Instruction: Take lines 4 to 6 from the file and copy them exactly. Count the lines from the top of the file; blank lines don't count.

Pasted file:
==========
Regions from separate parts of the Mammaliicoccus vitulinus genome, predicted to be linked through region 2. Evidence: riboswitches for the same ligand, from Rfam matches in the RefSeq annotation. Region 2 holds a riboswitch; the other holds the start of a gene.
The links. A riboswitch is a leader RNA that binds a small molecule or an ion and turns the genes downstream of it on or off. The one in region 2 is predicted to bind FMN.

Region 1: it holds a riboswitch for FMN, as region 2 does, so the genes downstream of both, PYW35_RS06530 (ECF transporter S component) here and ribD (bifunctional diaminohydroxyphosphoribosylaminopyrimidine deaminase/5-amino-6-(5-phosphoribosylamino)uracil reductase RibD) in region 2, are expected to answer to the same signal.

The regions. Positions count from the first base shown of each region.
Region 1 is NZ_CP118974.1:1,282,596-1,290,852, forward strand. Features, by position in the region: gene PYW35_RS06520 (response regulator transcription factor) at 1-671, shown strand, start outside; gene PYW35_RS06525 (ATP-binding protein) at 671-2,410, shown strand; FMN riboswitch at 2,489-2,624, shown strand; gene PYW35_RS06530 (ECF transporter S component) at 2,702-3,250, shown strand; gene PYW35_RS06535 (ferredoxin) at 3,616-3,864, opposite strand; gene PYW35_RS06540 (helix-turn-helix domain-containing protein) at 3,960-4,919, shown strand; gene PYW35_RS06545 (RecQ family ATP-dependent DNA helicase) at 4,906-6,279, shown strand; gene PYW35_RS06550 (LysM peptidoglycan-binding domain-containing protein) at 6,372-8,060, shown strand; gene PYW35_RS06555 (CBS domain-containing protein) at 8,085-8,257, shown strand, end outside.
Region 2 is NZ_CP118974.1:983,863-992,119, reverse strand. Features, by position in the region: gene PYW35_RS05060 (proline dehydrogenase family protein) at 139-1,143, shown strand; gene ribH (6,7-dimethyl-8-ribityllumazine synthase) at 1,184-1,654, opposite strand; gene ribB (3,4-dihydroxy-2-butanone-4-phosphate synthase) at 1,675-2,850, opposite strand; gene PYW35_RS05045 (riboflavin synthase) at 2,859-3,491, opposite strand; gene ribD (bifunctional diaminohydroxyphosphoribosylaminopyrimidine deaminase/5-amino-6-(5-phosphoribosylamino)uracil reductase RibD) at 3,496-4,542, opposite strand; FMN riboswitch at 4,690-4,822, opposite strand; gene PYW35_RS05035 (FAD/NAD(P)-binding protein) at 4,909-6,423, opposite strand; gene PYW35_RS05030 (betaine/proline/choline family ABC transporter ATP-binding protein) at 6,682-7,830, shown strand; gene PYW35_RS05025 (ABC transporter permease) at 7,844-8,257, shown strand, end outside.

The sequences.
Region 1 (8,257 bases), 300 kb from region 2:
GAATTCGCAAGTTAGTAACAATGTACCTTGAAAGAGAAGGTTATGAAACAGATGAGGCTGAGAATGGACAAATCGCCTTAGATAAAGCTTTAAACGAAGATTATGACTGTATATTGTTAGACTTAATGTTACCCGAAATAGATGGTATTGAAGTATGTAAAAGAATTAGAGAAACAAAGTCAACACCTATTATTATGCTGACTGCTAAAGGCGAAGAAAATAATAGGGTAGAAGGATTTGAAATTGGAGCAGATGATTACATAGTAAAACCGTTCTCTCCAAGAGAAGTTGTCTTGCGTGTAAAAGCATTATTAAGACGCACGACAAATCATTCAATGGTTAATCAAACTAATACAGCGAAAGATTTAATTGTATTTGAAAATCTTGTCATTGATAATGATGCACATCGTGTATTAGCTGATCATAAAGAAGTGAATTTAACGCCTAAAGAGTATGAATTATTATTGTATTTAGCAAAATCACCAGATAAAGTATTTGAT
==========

The regions. Positions count from the first base shown of each region.
Region 1 is NZ_CP118974.1:1,282,596-1,290,852, forward strand. Features, by position in the region: gene PYW35_RS06520 (response regulator transcription factor) at 1-671, shown strand, start outside; gene PYW35_RS06525 (ATP-binding protein) at 671-2,410, shown strand; FMN riboswitch at 2,489-2,624, shown strand; gene PYW35_RS06530 (ECF transporter S component) at 2,702-3,250, shown strand; gene PYW35_RS06535 (ferredoxin) at 3,616-3,864, opposite strand; gene PYW35_RS06540 (helix-turn-helix domain-containing protein) at 3,960-4,919, shown strand; gene PYW35_RS06545 (RecQ family ATP-dependent DNA helicase) at 4,906-6,279, shown strand; gene PYW35_RS06550 (LysM peptidoglycan-binding domain-containing protein) at 6,372-8,060, shown strand; gene PYW35_RS06555 (CBS domain-containing protein) at 8,085-8,257, shown strand, end outside.
Region 2 is NZ_CP118974.1:983,863-992,119, reverse strand. Features, by position in the region: gene PYW35_RS05060 (proline dehydrogenase family protein) at 139-1,143, shown strand; gene ribH (6,7-dimethyl-8-ribityllumazine synthase) at 1,184-1,654, opposite strand; gene ribB (3,4-dihydroxy-2-butanone-4-phosphate synthase) at 1,675-2,850, opposite strand; gene PYW35_RS05045 (riboflavin synthase) at 2,859-3,491, opposite strand; gene ribD (bifunctional diaminohydroxyphosphoribosylaminopyrimidine deaminase/5-amino-6-(5-phosphoribosylamino)uracil reductase RibD) at 3,496-4,542, opposite strand; FMN riboswitch at 4,690-4,822, opposite strand; gene PYW35_RS05035 (FAD/NAD(P)-binding protein) at 4,909-6,423, opposite strand; gene PYW35_RS05030 (betaine/proline/choline family ABC transporter ATP-binding protein) at 6,682-7,830, shown strand; gene PYW35_RS05025 (ABC transporter permease) at 7,844-8,257, shown strand, end outside.